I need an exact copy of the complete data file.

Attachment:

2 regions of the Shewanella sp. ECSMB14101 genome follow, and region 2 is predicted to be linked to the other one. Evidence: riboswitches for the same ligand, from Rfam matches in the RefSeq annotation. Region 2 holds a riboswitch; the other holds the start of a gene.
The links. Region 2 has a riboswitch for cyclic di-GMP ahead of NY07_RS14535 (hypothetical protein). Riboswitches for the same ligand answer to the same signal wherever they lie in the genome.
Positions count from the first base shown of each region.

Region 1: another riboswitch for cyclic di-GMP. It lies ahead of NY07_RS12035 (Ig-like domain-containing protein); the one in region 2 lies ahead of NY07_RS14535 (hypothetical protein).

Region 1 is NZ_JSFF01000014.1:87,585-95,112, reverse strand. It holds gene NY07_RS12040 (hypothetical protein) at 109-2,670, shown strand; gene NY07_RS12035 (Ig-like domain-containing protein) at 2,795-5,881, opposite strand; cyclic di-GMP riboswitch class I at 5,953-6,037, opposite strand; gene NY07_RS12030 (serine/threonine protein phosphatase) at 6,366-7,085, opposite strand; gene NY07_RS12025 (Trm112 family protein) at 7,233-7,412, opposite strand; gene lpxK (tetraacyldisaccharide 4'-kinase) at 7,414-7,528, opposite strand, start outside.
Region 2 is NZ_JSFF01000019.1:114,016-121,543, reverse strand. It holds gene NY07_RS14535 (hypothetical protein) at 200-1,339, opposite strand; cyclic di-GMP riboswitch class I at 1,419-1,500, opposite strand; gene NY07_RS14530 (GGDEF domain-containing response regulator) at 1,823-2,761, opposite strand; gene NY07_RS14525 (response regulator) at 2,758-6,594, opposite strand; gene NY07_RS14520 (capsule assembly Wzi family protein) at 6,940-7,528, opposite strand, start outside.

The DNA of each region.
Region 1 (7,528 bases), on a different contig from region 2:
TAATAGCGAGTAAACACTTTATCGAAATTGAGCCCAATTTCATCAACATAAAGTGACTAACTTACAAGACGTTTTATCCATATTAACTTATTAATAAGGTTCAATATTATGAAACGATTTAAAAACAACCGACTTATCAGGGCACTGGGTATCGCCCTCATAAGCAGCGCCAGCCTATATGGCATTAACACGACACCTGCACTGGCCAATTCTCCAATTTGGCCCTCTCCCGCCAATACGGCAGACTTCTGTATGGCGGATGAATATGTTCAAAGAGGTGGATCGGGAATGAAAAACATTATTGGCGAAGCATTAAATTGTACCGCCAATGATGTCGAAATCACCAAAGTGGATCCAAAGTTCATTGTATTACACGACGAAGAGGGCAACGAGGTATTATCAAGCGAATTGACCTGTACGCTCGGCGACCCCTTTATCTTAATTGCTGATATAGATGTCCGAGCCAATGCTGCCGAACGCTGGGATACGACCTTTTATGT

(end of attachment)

2 regions of the Shewanella sp. ECSMB14101 genome follow, and region 2 is predicted to be linked to the other one. Evidence: riboswitches for the same ligand, from Rfam matches in the RefSeq annotation. Region 2 holds a riboswitch; the other holds the start of a gene.
The links. Region 2 has a riboswitch for cyclic di-GMP ahead of NY07_RS14535 (hypothetical protein). Riboswitches for the same ligand answer to the same signal wherever they lie in the genome.
Positions count from the first base shown of each region.

Region 1: another riboswitch for cyclic di-GMP. It lies ahead of NY07_RS12035 (Ig-like domain-containing protein); the one in region 2 lies ahead of NY07_RS14535 (hypothetical protein).

Region 1 is NZ_JSFF01000014.1:87,585-95,112, reverse strand. It holds gene NY07_RS12040 (hypothetical protein) at 109-2,670, shown strand; gene NY07_RS12035 (Ig-like domain-containing protein) at 2,795-5,881, opposite strand; cyclic di-GMP riboswitch class I at 5,953-6,037, opposite strand; gene NY07_RS12030 (serine/threonine protein phosphatase) at 6,366-7,085, opposite strand; gene NY07_RS12025 (Trm112 family protein) at 7,233-7,412, opposite strand; gene lpxK (tetraacyldisaccharide 4'-kinase) at 7,414-7,528, opposite strand, start outside.
Region 2 is NZ_JSFF01000019.1:114,016-121,543, reverse strand. It holds gene NY07_RS14535 (hypothetical protein) at 200-1,339, opposite strand; cyclic di-GMP riboswitch class I at 1,419-1,500, opposite strand; gene NY07_RS14530 (GGDEF domain-containing response regulator) at 1,823-2,761, opposite strand; gene NY07_RS14525 (response regulator) at 2,758-6,594, opposite strand; gene NY07_RS14520 (capsule assembly Wzi family protein) at 6,940-7,528, opposite strand, start outside.

The DNA of each region.
Region 1 (7,528 bases), on a different contig from region 2:
TAATAGCGAGTAAACACTTTATCGAAATTGAGCCCAATTTCATCAACATAAAGTGACTAACTTACAAGACGTTTTATCCATATTAACTTATTAATAAGGTTCAATATTATGAAACGATTTAAAAACAACCGACTTATCAGGGCACTGGGTATCGCCCTCATAAGCAGCGCCAGCCTATATGGCATTAACACGACACCTGCACTGGCCAATTCTCCAATTTGGCCCTCTCCCGCCAATACGGCAGACTTCTGTATGGCGGATGAATATGTTCAAAGAGGTGGATCGGGAATGAAAAACATTATTGGCGAAGCATTAAATTGTACCGCCAATGATGTCGAAATCACCAAAGTGGATCCAAAGTTCATTGTATTACACGACGAAGAGGGCAACGAGGTATTATCAAGCGAATTGACCTGTACGCTCGGCGACCCCTTTATCTTAATTGCTGATATAGATGTCCGAGCCAATGCTGCCGAACGCTGGGATACGACCTTTTATGT